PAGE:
$$\sum\limits_{i=1}^a \alpha_i=0$$, $$\sum\limits_{j=1}^b \beta_j=0$$, $$\sum\limits_{i=1}^a \gamma_{ij}=0$$, and $$\sum\limits_{j=1}^b \gamma_{ij}=0$$

In that case, testing whether or not there is an interaction between smoking history and the type of stress test involves testing the null hypothesis:

$$H_0:\gamma_{ij}=0,for\quad i=1,2,3, and \quad j=1,2,3$$

against all of the possible alternatives. We'll definitely want to engage Minitab in conducting the necessary analysis of variance! To do so, we first enter the data into a Minitab worksheet in an unstacked manner. We then do the following:

1. Under the Stat menu, we select ANOVA, and then Balanced ANOVA... (our data are "balanced" because every cell contains the same number of measurements, 3).

2. In the pop-up window that appears, we specify the Response and the Model: You might want to take particular note of the way we specify the interaction between smoking status and the type of test in Minitab, namely, as Smoker*Test.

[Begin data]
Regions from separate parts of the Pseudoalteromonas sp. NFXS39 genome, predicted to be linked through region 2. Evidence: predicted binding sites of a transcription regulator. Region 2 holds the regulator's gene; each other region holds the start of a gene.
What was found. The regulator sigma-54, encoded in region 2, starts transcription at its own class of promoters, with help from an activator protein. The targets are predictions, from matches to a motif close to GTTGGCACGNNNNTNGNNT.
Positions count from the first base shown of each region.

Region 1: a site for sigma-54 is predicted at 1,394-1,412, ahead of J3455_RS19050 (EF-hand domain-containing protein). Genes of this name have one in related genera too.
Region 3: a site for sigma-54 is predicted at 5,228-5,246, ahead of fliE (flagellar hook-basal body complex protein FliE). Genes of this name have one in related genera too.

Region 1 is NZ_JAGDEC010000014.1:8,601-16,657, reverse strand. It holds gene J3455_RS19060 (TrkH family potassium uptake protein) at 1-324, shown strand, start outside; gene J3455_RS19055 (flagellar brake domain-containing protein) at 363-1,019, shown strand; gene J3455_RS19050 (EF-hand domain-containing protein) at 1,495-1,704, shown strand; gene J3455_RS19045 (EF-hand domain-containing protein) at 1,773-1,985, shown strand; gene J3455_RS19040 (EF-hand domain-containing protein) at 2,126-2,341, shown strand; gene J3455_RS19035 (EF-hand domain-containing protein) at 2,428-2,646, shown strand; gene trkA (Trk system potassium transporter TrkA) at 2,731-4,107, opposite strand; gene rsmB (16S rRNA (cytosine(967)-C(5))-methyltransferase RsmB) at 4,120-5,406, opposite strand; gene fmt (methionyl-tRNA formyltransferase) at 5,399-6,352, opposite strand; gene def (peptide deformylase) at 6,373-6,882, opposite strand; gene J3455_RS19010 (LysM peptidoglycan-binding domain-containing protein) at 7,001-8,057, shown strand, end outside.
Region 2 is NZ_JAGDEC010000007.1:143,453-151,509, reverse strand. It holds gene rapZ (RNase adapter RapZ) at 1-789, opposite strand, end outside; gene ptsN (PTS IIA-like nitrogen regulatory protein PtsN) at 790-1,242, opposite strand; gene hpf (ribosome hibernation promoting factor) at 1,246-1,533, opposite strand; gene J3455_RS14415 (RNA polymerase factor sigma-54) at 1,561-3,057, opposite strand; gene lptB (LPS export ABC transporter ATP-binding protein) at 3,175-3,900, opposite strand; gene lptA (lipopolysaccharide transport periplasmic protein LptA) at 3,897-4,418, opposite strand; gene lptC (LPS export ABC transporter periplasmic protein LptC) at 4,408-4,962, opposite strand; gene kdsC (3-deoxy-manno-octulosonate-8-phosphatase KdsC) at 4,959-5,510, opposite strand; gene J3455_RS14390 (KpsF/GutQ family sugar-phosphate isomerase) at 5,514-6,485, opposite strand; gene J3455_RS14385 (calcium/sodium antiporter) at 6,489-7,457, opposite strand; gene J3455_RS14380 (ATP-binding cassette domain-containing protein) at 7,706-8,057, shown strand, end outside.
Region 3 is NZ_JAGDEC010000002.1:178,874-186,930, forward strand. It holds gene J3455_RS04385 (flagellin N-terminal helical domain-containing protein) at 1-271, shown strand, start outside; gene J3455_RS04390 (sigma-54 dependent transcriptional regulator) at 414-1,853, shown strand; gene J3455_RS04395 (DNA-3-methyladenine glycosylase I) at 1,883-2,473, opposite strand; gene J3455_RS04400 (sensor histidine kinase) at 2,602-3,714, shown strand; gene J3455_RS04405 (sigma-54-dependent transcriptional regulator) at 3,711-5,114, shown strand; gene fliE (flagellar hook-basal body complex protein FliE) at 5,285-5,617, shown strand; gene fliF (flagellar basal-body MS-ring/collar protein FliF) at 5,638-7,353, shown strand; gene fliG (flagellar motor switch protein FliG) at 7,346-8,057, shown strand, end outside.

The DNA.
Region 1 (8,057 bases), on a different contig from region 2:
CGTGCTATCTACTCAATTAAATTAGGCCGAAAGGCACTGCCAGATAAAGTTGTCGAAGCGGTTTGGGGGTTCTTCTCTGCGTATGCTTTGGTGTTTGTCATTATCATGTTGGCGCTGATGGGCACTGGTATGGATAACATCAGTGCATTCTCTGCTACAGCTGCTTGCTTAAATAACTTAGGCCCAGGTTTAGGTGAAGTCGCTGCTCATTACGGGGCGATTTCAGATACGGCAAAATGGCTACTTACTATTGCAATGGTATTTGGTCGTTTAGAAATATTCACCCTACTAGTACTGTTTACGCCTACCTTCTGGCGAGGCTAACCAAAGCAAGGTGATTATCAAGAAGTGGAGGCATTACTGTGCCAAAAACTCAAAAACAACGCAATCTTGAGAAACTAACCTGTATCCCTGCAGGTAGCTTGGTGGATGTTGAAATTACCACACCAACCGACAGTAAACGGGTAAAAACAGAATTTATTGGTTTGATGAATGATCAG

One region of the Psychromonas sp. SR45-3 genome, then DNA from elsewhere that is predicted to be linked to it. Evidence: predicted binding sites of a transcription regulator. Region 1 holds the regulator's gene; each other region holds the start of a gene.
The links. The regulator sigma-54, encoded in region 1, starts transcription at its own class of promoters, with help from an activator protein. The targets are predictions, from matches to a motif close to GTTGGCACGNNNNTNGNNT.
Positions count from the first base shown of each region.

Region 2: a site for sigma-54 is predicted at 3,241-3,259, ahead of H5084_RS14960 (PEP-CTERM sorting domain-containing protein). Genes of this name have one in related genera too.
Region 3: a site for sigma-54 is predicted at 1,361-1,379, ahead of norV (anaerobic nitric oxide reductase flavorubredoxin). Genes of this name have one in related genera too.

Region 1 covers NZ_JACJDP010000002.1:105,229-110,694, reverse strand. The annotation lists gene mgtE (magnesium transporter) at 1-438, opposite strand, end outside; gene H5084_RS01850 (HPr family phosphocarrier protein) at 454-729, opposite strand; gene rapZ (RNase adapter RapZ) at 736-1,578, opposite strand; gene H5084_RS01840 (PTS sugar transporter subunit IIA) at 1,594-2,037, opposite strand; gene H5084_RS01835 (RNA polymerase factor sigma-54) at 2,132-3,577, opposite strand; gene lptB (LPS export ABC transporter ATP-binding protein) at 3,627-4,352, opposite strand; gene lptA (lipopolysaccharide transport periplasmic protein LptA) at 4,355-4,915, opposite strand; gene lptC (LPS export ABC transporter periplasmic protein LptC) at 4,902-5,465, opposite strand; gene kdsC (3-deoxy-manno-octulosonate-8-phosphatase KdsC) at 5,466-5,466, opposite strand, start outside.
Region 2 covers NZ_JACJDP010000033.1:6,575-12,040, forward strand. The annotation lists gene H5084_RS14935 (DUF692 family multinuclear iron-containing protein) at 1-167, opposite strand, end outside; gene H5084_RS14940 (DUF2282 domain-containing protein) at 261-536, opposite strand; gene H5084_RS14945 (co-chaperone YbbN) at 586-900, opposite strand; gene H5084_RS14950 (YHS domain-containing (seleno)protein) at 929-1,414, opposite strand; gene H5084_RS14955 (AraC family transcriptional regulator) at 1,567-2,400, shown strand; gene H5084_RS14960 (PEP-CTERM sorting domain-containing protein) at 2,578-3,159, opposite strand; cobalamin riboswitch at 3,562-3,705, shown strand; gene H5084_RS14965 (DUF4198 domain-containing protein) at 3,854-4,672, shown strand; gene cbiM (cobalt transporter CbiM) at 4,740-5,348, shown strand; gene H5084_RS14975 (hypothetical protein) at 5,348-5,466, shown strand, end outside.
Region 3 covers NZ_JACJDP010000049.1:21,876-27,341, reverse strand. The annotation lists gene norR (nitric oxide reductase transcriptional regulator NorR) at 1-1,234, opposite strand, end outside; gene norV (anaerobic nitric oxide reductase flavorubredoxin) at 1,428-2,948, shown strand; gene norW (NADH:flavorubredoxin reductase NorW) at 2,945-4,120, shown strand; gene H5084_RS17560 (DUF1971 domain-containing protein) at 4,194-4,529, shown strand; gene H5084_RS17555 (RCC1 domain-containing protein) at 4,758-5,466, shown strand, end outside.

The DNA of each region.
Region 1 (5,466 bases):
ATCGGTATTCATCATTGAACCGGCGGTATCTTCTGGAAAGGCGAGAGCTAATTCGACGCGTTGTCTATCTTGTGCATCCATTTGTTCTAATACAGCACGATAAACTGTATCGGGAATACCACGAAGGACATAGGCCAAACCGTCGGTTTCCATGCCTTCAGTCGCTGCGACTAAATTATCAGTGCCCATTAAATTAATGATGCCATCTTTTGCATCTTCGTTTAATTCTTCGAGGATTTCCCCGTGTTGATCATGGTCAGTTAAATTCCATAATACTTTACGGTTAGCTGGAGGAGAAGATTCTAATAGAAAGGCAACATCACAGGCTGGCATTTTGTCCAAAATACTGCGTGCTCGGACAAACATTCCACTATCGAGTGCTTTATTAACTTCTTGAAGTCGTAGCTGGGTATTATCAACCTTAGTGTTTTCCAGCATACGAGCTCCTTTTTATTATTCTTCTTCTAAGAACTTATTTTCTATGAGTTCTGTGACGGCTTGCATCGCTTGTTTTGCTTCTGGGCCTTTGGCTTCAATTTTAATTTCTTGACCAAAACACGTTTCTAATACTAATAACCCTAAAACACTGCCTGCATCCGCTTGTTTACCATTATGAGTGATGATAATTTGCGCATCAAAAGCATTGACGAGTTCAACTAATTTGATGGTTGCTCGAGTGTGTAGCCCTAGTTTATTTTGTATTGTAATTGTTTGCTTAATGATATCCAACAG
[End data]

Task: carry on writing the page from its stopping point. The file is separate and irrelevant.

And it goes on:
3. We select OK, and the resulting output appears in the Session Window.

Here's what the output looks like with the row pertaining to the interaction term highlighted in yellow:

ANOVA, Time versus Smoker, Test
Factor Type Levels Values
Smoker fixed 3 1, 2, 3
Test fixed 3 1, 2, 3
Analysis of Variance for Time
Source DF  SS  MS
Smoker 84.899  42.449  12.90  0.000
Test 298.072  149.036  45.28  0.000
Smoker*Test 2.815  0.704  0.21  0.927
Error 18  59.247  3.291
Total 26  445.032

S = 1.81424       R-Sq = 86.69%     R-Sq (adj) = 80.77%

As you can see, the P-value, 0.927, is very large. We do not reject the null hypothesis that the interaction terms are all zero. That is, there is insufficient evidence at the 0.05 level to conclude that there is an interaction between smoking history and the type of stress test.

Now, testing whether or not smoking history has an effect on the timing of maximum oxygen uptake involves testing the null hypothesis: